Staff from 6 Bit Education

Called Graide, the system is aimed at higher education institutions and has arisen from a PhD thesis written by Robert Stanyon and supervised by Professor Nicola Wilkin in the University’s School of Physics and Astronomy.

What sets Graide apart from existing computer-aided assessment tools is its ability to learn an assessor’s marking style and it can assess not only final answers, but also a student’s workings. In addition, it accepts both handwritten and digital responses, does not require programming, and can fit into existing workflows. It is already being piloted at the University of Birmingham and the University of Liverpool.

Stanyon recognised the need for this sort of software during his time in higher education. Alongside co-developers, Manjinder Kainth and George Bartlett, Stanyon spent time working as a postgraduate teaching assistant as part of his PhD studies. The insights into student needs they gained during this experience was fundamental to the development of Graide.

The three students have now co-founded a company called 6 Bit Education to commercialise the software. The Graide pilots are being led by Dr Austin Tomlinson who has been an integral part of the product's development.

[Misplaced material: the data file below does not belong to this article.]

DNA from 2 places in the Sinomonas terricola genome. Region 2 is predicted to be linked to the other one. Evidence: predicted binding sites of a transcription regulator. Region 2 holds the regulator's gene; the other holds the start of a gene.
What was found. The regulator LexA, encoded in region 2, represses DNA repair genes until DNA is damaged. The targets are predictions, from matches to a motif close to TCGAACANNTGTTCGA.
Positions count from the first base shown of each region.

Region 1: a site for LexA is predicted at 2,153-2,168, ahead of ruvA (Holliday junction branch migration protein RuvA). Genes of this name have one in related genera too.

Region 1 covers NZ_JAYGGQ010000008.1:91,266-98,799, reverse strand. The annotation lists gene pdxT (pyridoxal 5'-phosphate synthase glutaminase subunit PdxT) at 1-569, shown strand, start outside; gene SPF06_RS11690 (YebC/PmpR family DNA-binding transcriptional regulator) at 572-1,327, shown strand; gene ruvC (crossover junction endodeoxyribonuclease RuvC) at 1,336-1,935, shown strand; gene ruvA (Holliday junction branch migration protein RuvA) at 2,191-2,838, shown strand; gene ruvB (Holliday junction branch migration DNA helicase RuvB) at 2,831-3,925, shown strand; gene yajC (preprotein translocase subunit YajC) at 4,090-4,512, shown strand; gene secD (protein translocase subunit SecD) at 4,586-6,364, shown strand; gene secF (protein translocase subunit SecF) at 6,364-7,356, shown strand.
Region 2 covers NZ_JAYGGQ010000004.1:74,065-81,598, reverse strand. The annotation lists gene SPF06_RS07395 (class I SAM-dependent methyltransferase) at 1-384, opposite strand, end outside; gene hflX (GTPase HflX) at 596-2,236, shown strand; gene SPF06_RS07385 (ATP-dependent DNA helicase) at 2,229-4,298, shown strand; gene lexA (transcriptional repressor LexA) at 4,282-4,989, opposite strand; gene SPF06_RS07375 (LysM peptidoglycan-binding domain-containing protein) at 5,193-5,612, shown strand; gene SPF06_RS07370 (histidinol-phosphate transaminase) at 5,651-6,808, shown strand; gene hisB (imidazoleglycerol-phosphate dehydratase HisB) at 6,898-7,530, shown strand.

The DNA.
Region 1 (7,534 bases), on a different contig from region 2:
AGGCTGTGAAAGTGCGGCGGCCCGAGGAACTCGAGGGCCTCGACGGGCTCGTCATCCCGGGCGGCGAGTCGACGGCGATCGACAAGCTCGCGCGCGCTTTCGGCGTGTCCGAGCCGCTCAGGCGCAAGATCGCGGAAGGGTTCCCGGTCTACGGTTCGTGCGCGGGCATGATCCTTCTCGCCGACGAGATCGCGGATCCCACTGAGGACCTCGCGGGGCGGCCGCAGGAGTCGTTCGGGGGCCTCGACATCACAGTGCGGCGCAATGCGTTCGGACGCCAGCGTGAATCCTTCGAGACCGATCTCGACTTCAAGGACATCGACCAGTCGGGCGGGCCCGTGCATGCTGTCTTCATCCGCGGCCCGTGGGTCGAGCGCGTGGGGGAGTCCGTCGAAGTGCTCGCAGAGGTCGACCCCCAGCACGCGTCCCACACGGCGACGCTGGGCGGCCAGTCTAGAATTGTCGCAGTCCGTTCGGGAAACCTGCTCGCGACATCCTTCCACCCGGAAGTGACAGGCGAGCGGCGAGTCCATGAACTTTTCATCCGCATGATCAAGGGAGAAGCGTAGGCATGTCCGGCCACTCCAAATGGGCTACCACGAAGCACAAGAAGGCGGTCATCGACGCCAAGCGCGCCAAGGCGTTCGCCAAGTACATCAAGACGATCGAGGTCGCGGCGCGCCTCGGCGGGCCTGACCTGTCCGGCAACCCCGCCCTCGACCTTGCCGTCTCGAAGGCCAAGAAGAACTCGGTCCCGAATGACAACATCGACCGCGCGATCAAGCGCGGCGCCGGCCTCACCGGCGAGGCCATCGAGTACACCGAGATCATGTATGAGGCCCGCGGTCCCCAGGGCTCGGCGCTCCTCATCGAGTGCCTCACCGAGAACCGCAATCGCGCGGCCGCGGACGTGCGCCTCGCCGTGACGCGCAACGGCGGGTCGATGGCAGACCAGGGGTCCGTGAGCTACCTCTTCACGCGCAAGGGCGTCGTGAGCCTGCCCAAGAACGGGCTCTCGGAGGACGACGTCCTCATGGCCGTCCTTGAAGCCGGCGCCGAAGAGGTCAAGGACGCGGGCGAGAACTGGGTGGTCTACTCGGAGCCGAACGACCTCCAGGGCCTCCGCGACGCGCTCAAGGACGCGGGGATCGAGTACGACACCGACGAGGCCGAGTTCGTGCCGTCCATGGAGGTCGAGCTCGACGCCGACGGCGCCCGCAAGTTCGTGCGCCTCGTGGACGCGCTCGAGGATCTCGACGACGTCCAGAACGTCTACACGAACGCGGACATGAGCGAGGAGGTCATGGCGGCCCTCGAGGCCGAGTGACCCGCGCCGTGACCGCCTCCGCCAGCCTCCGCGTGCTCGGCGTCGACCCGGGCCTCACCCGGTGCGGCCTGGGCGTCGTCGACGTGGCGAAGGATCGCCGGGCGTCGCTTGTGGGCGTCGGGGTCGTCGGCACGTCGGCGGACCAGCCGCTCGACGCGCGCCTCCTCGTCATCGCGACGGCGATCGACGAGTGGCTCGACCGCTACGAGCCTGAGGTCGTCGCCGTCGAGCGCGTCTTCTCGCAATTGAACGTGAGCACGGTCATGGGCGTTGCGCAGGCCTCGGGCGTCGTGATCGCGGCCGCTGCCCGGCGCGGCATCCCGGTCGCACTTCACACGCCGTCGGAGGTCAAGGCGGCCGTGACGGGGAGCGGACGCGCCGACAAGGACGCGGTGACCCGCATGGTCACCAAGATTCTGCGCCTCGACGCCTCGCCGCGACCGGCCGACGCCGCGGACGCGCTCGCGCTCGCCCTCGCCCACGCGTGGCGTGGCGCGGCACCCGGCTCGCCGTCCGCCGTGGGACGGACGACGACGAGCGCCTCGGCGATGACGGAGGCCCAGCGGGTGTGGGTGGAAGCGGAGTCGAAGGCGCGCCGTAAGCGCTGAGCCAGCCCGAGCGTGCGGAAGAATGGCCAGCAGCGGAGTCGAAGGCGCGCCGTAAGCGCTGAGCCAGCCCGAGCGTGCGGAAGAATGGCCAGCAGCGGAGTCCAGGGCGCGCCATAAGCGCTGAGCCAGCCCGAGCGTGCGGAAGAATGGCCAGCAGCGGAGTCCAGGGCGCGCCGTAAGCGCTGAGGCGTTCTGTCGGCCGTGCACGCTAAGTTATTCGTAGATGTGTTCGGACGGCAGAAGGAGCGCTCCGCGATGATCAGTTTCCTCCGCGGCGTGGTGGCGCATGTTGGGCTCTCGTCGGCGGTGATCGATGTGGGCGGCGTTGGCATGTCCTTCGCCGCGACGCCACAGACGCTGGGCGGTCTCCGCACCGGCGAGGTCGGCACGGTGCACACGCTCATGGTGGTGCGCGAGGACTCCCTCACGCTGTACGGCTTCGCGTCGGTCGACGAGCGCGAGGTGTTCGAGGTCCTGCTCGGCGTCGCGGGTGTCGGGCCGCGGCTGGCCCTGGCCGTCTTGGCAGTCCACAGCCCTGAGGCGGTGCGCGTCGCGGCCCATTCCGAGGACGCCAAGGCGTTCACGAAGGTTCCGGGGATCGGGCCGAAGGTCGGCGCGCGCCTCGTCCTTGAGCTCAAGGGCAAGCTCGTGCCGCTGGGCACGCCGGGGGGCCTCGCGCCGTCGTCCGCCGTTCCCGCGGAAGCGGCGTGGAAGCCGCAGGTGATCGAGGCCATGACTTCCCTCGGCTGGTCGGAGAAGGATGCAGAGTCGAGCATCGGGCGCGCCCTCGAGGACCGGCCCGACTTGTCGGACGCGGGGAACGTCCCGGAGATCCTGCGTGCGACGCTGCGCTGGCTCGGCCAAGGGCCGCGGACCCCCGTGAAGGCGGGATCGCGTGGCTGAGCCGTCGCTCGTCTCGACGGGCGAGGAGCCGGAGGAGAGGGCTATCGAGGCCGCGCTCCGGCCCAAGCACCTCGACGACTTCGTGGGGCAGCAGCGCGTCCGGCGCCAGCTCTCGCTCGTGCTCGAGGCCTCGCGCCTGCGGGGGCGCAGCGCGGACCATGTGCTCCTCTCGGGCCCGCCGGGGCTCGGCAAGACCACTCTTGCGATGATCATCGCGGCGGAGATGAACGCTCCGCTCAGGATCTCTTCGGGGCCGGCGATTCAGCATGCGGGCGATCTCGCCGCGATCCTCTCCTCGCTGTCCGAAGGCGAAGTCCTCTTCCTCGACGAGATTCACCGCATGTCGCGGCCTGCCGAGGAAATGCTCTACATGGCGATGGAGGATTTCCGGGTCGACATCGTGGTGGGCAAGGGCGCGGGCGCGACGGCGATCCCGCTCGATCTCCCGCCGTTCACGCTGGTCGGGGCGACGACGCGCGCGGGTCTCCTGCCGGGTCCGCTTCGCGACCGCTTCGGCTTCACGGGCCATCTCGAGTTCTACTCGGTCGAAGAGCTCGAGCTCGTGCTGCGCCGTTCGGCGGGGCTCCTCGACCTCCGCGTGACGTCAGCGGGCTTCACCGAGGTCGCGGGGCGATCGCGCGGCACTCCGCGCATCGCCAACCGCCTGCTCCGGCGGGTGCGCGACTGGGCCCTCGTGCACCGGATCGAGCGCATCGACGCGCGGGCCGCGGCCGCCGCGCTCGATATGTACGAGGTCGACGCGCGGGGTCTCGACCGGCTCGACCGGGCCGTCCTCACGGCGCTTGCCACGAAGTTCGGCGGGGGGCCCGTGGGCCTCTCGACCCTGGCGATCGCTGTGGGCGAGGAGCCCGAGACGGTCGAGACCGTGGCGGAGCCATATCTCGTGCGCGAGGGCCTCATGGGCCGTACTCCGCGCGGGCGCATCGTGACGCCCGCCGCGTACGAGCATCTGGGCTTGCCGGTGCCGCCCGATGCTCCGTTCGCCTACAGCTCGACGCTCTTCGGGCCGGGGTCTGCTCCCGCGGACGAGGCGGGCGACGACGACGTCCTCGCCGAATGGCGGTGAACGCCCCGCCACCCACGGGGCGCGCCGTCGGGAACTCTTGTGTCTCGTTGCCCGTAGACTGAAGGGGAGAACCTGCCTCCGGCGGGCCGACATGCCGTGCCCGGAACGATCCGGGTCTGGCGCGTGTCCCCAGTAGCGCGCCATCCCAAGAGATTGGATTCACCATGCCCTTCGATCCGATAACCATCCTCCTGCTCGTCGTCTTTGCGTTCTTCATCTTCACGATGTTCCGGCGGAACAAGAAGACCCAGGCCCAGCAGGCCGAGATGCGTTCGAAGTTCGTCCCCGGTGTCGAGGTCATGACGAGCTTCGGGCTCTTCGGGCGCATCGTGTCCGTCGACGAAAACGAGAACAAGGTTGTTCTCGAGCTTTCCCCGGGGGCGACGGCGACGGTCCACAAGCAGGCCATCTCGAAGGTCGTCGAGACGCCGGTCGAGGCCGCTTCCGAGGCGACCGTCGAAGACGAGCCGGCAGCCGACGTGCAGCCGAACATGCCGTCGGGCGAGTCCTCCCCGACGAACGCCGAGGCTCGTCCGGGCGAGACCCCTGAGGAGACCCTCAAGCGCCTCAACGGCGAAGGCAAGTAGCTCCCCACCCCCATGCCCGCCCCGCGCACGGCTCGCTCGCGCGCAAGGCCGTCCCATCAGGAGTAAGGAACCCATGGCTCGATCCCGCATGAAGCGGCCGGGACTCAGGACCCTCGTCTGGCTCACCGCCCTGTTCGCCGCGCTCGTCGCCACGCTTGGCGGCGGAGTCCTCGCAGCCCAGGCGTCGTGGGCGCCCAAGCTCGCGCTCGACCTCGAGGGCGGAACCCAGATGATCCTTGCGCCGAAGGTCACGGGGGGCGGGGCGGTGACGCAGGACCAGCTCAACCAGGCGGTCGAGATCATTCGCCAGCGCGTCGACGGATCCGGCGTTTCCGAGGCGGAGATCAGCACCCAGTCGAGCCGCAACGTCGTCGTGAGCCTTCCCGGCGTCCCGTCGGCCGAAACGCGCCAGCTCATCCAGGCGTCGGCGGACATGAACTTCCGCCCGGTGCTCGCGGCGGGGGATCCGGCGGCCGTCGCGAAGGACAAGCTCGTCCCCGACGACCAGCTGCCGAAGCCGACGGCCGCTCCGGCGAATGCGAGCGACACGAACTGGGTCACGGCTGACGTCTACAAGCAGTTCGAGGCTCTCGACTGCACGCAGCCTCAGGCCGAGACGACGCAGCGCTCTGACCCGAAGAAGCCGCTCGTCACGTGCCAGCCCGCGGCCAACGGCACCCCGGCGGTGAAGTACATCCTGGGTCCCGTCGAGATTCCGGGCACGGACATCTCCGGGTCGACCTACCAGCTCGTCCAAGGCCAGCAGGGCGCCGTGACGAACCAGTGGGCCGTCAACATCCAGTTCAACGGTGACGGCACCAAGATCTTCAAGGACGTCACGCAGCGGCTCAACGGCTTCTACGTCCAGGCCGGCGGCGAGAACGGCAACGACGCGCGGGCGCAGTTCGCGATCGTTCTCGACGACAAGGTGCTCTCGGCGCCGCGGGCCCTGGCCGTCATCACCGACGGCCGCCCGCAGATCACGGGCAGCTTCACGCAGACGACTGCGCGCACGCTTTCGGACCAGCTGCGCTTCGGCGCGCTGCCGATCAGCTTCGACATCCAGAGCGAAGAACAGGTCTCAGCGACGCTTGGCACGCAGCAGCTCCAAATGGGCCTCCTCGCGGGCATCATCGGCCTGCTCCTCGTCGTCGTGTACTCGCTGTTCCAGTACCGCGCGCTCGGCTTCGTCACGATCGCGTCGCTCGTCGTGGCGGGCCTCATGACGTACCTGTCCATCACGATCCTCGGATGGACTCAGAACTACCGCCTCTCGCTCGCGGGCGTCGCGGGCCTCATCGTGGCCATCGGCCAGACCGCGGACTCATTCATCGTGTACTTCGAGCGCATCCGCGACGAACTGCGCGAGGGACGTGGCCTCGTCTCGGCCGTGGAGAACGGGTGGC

Assessment and feedback are a longstanding staple of teaching, but until recently, very little has changed about the basics of this process. Automated marking is an attractive option but existing Computer Aided Assessment tools generally require assessments to be modified to be compatible with the CAA platform. Also they are not able to mark elements such as mathematical working – they can only grade the final answer.

Robert Stanyon, Chief Technical Officer, 6 Bit Education.

The system developed by the team includes algorithms that learn an individual assessor’s marking style, so they do not have to grade the same answer twice. As the assessor progresses through marking an assignment, Graide will start to automate more and more of the feedback until all marking is complete.

The development team estimate that the system can reduce grading times by an average of 89 per cent. At the same, students receive more than 7 times as much feedback.

Providing high quality feedback is essential for students, but it is time-consuming to deliver and can be plagued by inconsistencies. Assessment and feedback is consistently one of the worst performing categories in the national student survey and this is the challenge that Graide is able to address.

Manjinder Kainth, CEO, 6 Bit Education

The experience of being a post-graduate teaching assistant, coupled with the students’ skills in maths and physics meant that this project was built on a genuine, well-understood need. This software has potential to shake up the way assessments in Maths and Science are carried out and I’m excited to see it take off.

Professor Nicola Wilkin, Director of Education, College of Physical and Engineering Sciences and Education Consultant to 6 Bit

6 Bit Education has raised £800,000 from Mercia Asset Management and angel investors and has also embarked on a pilot scheme across an additional four universities with Jisc’s national centre for AI in tertiary education.